Cross-partisan movement calls on president and presidential candidates
to commit to concrete actions that will “fix our politics”
NH Rebellion Executive Director Dan Weeks today applauded President Barack Obama’s view that “the most important thing” we must do as a county is “fix our politics.”
“In his State of the Union speech last night, President Obama gave voice to what those of us at the grassroots level already know: ‘democracy breaks down when the average person feels that their voice doesn’t matter; that the system is rigged in favor of the rich or the powerful or some special interest.’ Our country is at that tipping point right now,” Weeks said. “Poll after poll has found that Americans of all political stripes agree – overwhelmingly – that money has too much influence over our politics. Unlimited campaign money is corrupting our government, and voters have reason to be angry about that.”
“It was refreshing to hear President Obama address the problem in such a high-visibility way,” Weeks said. “Too many elected officials shy away from talking about it. And far too many elected officials have actually voted against measures that would help fix the problem.”
As one example, Weeks cited last week’s vote by the New Hampshire House of Representatives against a bill to study proposed constitutional amendments that would help limit the influence of money in politics. He also noted the US Senate voted in September 2014 against sending a proposed constitutional amendment to the states for consideration.
President Obama endorsed a constitutional amendment to overturn the Supreme Court’s Citizens United ruling last February.
In last night’s State of the Union speech, President Obama also endorsed other parts of the NH Rebellion agenda: ending gerrymandering and making it easier for citizens to vote, saying “over the course of this year, I intend to travel the country to push for reforms.”
Weeks noted that campaign finance reform advocates have studied the influence of political spending on federal contracting, and are calling for measures to increase transparency.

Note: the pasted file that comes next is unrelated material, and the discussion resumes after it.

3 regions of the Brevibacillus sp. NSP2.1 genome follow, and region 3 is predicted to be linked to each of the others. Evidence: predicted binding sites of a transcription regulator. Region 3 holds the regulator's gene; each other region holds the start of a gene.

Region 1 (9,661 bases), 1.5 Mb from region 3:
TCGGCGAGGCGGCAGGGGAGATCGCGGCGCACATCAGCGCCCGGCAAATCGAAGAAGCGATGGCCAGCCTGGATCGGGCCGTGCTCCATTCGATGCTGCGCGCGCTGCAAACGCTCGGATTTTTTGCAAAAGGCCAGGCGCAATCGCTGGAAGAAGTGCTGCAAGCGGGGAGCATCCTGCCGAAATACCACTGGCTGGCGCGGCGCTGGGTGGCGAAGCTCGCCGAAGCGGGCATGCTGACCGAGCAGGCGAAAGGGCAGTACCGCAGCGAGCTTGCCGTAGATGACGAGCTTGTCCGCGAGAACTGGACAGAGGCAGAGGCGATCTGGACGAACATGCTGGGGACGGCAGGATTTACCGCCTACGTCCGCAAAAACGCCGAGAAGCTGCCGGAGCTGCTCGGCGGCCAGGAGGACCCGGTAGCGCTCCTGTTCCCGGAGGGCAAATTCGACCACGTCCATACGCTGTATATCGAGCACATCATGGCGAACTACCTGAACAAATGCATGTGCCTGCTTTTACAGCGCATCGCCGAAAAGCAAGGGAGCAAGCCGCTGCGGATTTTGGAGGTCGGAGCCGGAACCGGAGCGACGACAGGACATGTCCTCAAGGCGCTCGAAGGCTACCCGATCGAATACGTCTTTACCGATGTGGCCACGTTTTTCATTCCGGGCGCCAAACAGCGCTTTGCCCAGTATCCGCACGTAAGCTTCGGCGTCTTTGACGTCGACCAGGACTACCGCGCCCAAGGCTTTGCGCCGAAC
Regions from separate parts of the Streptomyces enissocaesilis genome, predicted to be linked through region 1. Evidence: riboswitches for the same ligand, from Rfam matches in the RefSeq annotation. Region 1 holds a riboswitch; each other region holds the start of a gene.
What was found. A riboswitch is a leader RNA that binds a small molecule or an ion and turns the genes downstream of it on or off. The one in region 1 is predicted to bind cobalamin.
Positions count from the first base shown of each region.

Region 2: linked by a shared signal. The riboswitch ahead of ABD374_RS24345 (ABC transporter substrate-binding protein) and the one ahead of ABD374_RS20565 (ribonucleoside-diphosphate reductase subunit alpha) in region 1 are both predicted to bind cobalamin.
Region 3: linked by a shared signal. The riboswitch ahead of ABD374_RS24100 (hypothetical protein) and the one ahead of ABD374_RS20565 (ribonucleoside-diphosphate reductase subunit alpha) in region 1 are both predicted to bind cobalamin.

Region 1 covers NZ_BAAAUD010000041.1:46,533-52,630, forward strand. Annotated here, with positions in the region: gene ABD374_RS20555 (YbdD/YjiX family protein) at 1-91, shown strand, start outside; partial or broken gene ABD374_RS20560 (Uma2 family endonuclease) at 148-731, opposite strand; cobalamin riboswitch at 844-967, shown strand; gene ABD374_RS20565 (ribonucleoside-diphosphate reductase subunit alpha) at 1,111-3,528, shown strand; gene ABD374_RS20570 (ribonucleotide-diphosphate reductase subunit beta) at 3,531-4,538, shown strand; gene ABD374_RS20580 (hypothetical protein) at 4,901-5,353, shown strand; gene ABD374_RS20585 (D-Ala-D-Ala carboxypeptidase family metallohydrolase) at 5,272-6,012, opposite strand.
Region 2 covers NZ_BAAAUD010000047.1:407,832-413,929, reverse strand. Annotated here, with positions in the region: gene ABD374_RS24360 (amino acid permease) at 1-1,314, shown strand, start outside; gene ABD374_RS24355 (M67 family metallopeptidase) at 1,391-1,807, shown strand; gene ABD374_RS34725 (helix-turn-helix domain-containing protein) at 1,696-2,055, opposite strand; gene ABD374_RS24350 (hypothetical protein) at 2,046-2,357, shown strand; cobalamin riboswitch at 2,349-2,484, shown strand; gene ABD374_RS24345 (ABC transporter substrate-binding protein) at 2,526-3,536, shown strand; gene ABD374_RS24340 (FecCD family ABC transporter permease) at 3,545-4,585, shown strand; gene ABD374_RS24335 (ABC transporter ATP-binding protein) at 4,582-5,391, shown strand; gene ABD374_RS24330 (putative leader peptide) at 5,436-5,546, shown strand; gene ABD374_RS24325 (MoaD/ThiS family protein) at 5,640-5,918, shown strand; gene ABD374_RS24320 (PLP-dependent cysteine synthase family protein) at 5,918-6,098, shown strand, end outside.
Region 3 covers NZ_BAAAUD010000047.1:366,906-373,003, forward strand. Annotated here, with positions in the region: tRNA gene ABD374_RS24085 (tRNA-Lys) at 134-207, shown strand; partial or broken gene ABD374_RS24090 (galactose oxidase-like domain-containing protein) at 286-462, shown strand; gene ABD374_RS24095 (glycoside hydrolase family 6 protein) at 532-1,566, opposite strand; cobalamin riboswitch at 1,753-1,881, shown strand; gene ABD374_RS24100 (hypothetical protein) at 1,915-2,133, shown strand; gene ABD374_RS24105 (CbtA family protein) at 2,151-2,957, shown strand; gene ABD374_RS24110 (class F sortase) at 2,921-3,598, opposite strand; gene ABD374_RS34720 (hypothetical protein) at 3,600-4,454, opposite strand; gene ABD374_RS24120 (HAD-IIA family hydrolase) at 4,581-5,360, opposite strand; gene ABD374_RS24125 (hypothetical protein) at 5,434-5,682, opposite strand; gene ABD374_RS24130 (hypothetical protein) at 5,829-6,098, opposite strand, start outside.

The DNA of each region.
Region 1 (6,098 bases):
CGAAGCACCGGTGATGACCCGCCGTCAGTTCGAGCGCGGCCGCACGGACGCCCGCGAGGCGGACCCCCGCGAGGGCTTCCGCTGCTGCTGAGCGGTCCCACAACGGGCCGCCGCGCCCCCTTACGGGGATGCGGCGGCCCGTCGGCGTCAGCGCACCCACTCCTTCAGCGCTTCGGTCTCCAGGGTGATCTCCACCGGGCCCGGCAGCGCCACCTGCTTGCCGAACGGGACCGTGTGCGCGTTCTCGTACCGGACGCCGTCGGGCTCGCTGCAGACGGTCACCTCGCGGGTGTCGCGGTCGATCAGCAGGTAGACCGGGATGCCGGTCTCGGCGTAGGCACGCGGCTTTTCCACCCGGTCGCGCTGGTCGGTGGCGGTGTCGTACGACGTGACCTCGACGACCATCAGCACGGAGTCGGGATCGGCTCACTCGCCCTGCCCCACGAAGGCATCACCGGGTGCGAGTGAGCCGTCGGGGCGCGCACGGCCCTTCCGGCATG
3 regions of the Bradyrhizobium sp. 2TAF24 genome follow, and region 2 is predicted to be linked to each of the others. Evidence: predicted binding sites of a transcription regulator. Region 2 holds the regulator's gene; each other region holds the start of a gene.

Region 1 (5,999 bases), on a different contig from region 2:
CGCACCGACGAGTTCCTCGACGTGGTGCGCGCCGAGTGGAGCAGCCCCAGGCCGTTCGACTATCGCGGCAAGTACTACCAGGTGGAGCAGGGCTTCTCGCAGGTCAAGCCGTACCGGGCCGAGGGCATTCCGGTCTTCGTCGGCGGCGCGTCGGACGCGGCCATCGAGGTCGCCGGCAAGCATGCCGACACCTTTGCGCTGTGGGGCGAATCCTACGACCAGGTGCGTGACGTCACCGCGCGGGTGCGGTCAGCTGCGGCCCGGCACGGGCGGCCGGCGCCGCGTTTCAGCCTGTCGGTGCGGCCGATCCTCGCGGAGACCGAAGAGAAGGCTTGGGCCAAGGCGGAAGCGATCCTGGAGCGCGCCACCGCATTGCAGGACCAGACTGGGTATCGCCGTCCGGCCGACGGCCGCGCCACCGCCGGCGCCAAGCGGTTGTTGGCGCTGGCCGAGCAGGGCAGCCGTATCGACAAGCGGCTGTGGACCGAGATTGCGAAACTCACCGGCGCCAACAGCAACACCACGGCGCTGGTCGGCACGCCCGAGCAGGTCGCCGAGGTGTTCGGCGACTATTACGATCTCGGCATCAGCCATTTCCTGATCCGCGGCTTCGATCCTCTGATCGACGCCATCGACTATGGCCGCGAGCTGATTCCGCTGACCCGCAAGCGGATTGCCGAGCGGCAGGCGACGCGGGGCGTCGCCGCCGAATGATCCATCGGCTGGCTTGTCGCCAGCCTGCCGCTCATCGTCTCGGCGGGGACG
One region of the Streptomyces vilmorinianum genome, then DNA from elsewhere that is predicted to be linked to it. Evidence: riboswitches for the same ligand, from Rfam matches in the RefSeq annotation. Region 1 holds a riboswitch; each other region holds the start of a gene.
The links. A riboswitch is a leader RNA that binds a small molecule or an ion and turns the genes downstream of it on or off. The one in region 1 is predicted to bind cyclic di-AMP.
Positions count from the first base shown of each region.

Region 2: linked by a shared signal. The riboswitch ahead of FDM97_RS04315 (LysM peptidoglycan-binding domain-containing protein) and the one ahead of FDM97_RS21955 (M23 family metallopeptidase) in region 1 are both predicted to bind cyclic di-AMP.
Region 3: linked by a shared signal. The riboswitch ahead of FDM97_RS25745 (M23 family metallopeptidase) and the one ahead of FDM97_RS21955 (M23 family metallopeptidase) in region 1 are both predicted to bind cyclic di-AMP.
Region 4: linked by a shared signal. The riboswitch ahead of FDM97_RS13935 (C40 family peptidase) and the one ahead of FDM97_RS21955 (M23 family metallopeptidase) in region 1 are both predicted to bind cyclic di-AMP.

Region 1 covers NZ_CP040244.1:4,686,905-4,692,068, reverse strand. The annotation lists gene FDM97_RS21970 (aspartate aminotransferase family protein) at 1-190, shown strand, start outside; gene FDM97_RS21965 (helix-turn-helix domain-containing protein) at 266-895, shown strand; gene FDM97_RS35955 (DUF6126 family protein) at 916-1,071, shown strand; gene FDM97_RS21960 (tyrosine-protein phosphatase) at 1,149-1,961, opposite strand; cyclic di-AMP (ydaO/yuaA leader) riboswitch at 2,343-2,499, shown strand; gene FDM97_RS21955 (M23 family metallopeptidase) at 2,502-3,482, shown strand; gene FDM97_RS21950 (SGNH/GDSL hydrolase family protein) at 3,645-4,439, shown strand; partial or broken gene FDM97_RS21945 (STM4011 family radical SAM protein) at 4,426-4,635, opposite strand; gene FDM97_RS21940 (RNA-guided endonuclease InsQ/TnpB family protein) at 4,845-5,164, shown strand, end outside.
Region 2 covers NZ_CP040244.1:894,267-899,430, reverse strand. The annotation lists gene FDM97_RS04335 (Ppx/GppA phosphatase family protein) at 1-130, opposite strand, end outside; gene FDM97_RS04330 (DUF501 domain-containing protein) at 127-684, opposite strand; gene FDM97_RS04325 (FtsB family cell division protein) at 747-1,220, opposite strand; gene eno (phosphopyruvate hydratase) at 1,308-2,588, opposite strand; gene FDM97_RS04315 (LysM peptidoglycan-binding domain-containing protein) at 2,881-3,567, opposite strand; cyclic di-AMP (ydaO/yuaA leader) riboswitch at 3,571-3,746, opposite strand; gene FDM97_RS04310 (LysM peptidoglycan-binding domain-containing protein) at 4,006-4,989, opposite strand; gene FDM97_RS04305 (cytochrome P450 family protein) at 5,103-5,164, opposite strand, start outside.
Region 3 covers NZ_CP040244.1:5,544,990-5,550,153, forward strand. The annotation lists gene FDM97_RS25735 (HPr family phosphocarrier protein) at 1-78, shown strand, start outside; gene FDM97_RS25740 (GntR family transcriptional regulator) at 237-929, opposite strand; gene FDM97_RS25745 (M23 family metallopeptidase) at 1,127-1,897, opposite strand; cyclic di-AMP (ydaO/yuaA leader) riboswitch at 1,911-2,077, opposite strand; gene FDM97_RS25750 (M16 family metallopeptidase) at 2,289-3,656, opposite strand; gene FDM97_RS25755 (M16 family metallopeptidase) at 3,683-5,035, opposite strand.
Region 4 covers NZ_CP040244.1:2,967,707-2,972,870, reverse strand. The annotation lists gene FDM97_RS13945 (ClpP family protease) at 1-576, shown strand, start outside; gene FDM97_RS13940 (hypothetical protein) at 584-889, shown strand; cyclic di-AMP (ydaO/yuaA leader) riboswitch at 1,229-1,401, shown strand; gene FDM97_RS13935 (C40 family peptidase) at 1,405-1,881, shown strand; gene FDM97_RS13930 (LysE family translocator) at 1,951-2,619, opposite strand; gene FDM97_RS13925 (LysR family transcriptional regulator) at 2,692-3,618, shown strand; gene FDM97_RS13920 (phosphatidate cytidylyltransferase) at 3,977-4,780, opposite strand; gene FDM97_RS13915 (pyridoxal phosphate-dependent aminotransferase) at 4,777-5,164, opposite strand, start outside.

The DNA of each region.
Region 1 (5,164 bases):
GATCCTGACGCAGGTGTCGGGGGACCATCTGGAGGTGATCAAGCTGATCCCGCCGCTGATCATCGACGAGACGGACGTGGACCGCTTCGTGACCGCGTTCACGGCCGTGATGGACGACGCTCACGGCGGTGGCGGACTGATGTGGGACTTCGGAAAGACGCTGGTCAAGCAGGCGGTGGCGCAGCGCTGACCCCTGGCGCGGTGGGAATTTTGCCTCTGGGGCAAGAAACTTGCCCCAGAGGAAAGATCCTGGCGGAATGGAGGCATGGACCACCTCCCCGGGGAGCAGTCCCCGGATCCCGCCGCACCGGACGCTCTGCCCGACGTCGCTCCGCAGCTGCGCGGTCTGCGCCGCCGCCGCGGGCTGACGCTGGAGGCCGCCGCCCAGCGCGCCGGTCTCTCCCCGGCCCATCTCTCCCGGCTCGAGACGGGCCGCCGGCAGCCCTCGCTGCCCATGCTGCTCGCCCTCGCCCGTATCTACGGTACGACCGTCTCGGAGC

“This is one area where President Obama could, himself, make a big difference,” Weeks said.
“Congress has been moving away from transparency,” Weeks observed, noting thatthe federal budget passed last month specifically prohibited the Securities and Exchange Commission from issuing a new rule requiring corporations to disclose their political spending.
“But President Obama could take executive action, and issue an Executive Order requiring at least those corporations that contract with the federal government to disclose their political spending,” Weeks said.
A 2014 Sunlight Foundation study found that “on average, for every dollar spent on influencing politics, the nation’s most politically active corporations received $760 from the government.”
“We the people – taxpayers – are the ones who pay for government contracts,” Weeks said. “We deserve to know how much federal contractors are spending, trying to influence the budget and contracting decisions. We deserve to have transparency in that process.”
“We hope President Obama will follow his State of the Union remarks with concrete action,” Weeks added. “Congress may be moving in the wrong direction on transparency, but President Obama can issue an Executive Order and help us move a little bit more in the right direction.”
Weeks also called on the candidates for president to take clear positions on the issue.
Members of the Rebellion have been attending campaign events, asking each candidate “What specific reforms will you advance to end the corrupting influence of money in politics?” Candidates’ answers can be found here.